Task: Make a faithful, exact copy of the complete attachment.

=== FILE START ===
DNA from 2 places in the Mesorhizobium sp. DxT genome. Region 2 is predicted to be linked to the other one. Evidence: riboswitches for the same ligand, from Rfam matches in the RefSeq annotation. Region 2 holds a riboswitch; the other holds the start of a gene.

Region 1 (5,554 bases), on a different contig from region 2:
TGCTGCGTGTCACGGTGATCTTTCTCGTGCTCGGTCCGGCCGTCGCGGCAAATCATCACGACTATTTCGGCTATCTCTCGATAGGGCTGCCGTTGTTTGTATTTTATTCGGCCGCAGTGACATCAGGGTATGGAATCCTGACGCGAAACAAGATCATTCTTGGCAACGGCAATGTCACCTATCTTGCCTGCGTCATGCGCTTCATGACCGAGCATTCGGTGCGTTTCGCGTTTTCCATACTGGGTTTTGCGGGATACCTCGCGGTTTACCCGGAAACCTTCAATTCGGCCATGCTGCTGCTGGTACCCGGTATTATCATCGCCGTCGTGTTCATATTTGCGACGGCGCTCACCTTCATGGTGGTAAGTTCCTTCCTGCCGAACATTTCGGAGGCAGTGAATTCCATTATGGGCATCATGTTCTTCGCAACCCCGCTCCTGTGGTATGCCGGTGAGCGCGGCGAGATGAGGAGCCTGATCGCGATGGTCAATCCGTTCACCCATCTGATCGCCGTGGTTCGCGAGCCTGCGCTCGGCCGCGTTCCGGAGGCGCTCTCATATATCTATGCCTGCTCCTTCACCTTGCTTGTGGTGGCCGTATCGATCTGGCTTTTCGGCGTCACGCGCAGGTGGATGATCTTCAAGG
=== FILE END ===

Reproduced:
DNA from 2 places in the Mesorhizobium sp. DxT genome. Region 2 is predicted to be linked to the other one. Evidence: riboswitches for the same ligand, from Rfam matches in the RefSeq annotation. Region 2 holds a riboswitch; the other holds the start of a gene.

Region 1 (5,554 bases), on a different contig from region 2:
TGCTGCGTGTCACGGTGATCTTTCTCGTGCTCGGTCCGGCCGTCGCGGCAAATCATCACGACTATTTCGGCTATCTCTCGATAGGGCTGCCGTTGTTTGTATTTTATTCGGCCGCAGTGACATCAGGGTATGGAATCCTGACGCGAAACAAGATCATTCTTGGCAACGGCAATGTCACCTATCTTGCCTGCGTCATGCGCTTCATGACCGAGCATTCGGTGCGTTTCGCGTTTTCCATACTGGGTTTTGCGGGATACCTCGCGGTTTACCCGGAAACCTTCAATTCGGCCATGCTGCTGCTGGTACCCGGTATTATCATCGCCGTCGTGTTCATATTTGCGACGGCGCTCACCTTCATGGTGGTAAGTTCCTTCCTGCCGAACATTTCGGAGGCAGTGAATTCCATTATGGGCATCATGTTCTTCGCAACCCCGCTCCTGTGGTATGCCGGTGAGCGCGGCGAGATGAGGAGCCTGATCGCGATGGTCAATCCGTTCACCCATCTGATCGCCGTGGTTCGCGAGCCTGCGCTCGGCCGCGTTCCGGAGGCGCTCTCATATATCTATGCCTGCTCCTTCACCTTGCTTGTGGTGGCCGTATCGATCTGGCTTTTCGGCGTCACGCGCAGGTGGATGATCTTCAAGG